The state’s budget crisis is hammering Illinois – and nailing Oak Park in the process. Already, the village has laid off 62 employees, or eliminated their positions – more than one in seven – shrinking the workforce to 377. Payroll has been cut by $4 million, to $26 million. And support for the village’s partner agencies has been trimmed by a third over the last three years.

Oak Park’s vulnerability shows how the state’s $13 billion deficit and sinking credit rating is pinching smaller units of government and threatening constituents with fewer services and higher taxes. pringfield’s failure to pay backlogged bills that now total $4.7 billion has disrupted relationships with vendors, jeopardized local businesses and forced nonprofits like the Y and Sarah’s Inn to seek additional lines of credit to cover the state’s shortfall.

And worse is in store. Gov. Pat Quinn has threatened to reduce by 30 percent the share municipalities receive from the state’s Local Government Distributive Fund. For Oak Park that would mean a loss of about $1.2 million. Offsetting such losses means more pressure to raise local property taxes, as is the case with school District 97, owed $4.8 million by the state and seeking voter approval next spring for higher levies. To cope, the village is weighing such actions as eliminating the health department and outsourcing functions like payroll processing, says Chief Financial Officer Craig Lesner. “Nothing is safe,” he says. About 10 percent, or $4 million, of the village’s $40 million general fund depends on state sources, he says. There will be pressure to increase village hall salaries, which have been frozen for nonunion personnel. In some cases, that means underlings who have received raises provided by union contracts are making more than their bosses.

So far, the village’s bond rating hasn’t been affected because of aggressive layoffs that include a deputy police chief and other steps to balance the budget. But in the public-finance version of guilt by association, rating agencies are looking with a jaundiced eye on localities like Oak Park, which rely on the state for transfer payments that are at risk. Lower credit ratings mean higher finance costs. “We’re operating, unfortunately, on a 1 percent fund balance,” says Village Manager Thomas Barwin, when the norm is 25 to 30 percent.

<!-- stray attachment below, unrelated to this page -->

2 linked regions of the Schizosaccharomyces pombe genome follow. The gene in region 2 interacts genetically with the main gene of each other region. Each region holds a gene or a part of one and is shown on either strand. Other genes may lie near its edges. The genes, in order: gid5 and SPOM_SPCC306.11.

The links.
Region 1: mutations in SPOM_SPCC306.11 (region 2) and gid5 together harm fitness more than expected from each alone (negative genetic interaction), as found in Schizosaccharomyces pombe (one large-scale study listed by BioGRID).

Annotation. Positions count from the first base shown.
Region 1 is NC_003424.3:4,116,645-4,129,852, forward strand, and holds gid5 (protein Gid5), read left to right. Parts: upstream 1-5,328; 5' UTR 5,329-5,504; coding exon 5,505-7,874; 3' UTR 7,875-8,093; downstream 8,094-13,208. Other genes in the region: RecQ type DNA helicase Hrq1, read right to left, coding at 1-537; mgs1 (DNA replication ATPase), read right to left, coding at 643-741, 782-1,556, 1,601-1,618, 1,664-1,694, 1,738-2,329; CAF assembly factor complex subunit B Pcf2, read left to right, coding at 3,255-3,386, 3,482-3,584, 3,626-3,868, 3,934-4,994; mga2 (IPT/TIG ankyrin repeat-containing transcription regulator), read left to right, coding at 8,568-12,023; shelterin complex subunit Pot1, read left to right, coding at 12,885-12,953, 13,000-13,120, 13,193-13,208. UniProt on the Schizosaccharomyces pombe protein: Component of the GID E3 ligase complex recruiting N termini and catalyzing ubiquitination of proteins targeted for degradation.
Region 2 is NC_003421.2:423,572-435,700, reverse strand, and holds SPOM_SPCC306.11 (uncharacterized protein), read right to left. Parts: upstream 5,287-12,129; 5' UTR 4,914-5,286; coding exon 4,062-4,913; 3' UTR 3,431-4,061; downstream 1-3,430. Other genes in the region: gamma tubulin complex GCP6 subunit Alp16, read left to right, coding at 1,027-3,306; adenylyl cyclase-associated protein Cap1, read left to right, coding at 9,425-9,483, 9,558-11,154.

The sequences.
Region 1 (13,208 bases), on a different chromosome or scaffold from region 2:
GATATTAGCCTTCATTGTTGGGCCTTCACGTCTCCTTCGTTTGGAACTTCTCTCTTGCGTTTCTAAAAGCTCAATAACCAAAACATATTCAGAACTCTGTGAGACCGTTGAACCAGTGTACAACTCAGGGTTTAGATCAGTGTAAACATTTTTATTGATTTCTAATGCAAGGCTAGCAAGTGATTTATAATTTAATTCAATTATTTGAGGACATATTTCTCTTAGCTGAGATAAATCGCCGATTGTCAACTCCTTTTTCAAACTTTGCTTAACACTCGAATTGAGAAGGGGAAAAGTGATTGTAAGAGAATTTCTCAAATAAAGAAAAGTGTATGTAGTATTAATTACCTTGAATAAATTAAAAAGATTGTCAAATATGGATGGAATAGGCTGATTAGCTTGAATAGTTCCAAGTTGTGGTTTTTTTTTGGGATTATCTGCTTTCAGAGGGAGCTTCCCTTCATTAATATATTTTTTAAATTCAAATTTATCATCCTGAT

Police and fire pension obligations will continue to eat up Oak Park’s budget. Barwin says pension obligations now account for 30 percent of police costs and 50 percent of fire department outlays. Those pensions are now gobbling up about $6 million each year, or just under one-third of the village’s property tax levy of $19.86 million, Lesner says. And even that hasn’t been enough: Between 2008 and 2009, the funded ratio for police pensions has dropped to 56 percent from 70 percent and for fire pensions to 46 percent from 58 percent.

Don’t count on the state for help in that area, either: Illinois is expected to be paying $14 billion, or more than a third of state’s revenue, to pension obligations by 2018. That’s more than double the current $6.5 billion. “It’s likely to get worse,” says Laurence Msall, president of the Civic Federation, a fiscal watchdog. Citing a tepid attempt to defuse the crisis by raising retirement ages for state employees – but only for new hires – a move that left untouched state mandates for police and fire pensions, he adds, “We didn’t solve the problem; we didn’t even stabilize the problem during this last legislative session.”

What all this means is that, despite fiscal restraint and thoughtful stewardship of resources, communities throughout the state (Oak Park, in particular) will be struggling to stay afloat amid the sea of red ink created by the state of Illinois. Cities, towns and villages are not fully in control of their own financial destiny. Municipalities are inextricably tied to the state for much of their operational revenues. As such, while voters must certainly demand prudence and integrity of elected local officials and staff administrators, in large measure, the difficult environment and many challenges currently faced at the local level result from failures at the state level.

While the worst may be over, the days of austerity are only beginning. For Oak Park’s fiscal house to be kept in order, legislators and policy makers in Springfield must lead the way.

• Frank Pellegrini is the president of the Business and Civic Council of Oak Park.

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